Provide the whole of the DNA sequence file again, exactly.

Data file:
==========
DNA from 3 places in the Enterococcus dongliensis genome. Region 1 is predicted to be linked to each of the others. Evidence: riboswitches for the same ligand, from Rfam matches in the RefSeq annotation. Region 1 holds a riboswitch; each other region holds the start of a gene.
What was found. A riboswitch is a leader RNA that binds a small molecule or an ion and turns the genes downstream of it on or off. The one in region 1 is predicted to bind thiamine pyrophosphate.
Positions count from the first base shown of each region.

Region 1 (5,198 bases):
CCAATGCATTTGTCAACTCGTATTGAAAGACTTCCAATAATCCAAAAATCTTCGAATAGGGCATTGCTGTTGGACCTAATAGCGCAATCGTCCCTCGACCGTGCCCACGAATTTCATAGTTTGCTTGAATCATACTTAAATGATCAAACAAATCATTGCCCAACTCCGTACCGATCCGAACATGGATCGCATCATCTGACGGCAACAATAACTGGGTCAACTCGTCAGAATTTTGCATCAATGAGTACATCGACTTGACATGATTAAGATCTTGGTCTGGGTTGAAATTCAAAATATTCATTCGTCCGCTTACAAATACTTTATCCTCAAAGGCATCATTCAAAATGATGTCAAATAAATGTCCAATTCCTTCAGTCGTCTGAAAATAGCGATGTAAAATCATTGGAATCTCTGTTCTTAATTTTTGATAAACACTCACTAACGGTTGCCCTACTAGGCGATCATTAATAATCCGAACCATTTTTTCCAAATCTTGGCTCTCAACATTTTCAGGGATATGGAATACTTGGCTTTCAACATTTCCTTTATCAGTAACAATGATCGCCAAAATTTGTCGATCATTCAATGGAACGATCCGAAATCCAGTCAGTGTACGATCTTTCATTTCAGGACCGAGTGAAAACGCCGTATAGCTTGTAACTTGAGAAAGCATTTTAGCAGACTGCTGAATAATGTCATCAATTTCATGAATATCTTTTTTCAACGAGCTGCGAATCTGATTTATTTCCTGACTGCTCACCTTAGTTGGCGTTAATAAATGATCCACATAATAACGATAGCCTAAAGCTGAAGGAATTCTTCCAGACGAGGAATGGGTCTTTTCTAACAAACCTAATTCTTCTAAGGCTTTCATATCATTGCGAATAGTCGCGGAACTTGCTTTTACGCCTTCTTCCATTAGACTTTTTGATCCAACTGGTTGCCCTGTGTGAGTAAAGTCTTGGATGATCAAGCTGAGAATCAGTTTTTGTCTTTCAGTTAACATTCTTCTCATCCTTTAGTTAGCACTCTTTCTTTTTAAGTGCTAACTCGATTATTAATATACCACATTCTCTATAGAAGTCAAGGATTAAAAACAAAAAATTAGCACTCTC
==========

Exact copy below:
DNA from 3 places in the Enterococcus dongliensis genome. Region 1 is predicted to be linked to each of the others. Evidence: riboswitches for the same ligand, from Rfam matches in the RefSeq annotation. Region 1 holds a riboswitch; each other region holds the start of a gene.
What was found. A riboswitch is a leader RNA that binds a small molecule or an ion and turns the genes downstream of it on or off. The one in region 1 is predicted to bind thiamine pyrophosphate.
Positions count from the first base shown of each region.

Region 1 (5,198 bases):
CCAATGCATTTGTCAACTCGTATTGAAAGACTTCCAATAATCCAAAAATCTTCGAATAGGGCATTGCTGTTGGACCTAATAGCGCAATCGTCCCTCGACCGTGCCCACGAATTTCATAGTTTGCTTGAATCATACTTAAATGATCAAACAAATCATTGCCCAACTCCGTACCGATCCGAACATGGATCGCATCATCTGACGGCAACAATAACTGGGTCAACTCGTCAGAATTTTGCATCAATGAGTACATCGACTTGACATGATTAAGATCTTGGTCTGGGTTGAAATTCAAAATATTCATTCGTCCGCTTACAAATACTTTATCCTCAAAGGCATCATTCAAAATGATGTCAAATAAATGTCCAATTCCTTCAGTCGTCTGAAAATAGCGATGTAAAATCATTGGAATCTCTGTTCTTAATTTTTGATAAACACTCACTAACGGTTGCCCTACTAGGCGATCATTAATAATCCGAACCATTTTTTCCAAATCTTGGCTCTCAACATTTTCAGGGATATGGAATACTTGGCTTTCAACATTTCCTTTATCAGTAACAATGATCGCCAAAATTTGTCGATCATTCAATGGAACGATCCGAAATCCAGTCAGTGTACGATCTTTCATTTCAGGACCGAGTGAAAACGCCGTATAGCTTGTAACTTGAGAAAGCATTTTAGCAGACTGCTGAATAATGTCATCAATTTCATGAATATCTTTTTTCAACGAGCTGCGAATCTGATTTATTTCCTGACTGCTCACCTTAGTTGGCGTTAATAAATGATCCACATAATAACGATAGCCTAAAGCTGAAGGAATTCTTCCAGACGAGGAATGGGTCTTTTCTAACAAACCTAATTCTTCTAAGGCTTTCATATCATTGCGAATAGTCGCGGAACTTGCTTTTACGCCTTCTTCCATTAGACTTTTTGATCCAACTGGTTGCCCTGTGTGAGTAAAGTCTTGGATGATCAAGCTGAGAATCAGTTTTTGTCTTTCAGTTAACATTCTTCTCATCCTTTAGTTAGCACTCTTTCTTTTTAAGTGCTAACTCGATTATTAATATACCACATTCTCTATAGAAGTCAAGGATTAAAAACAAAAAATTAGCACTCTC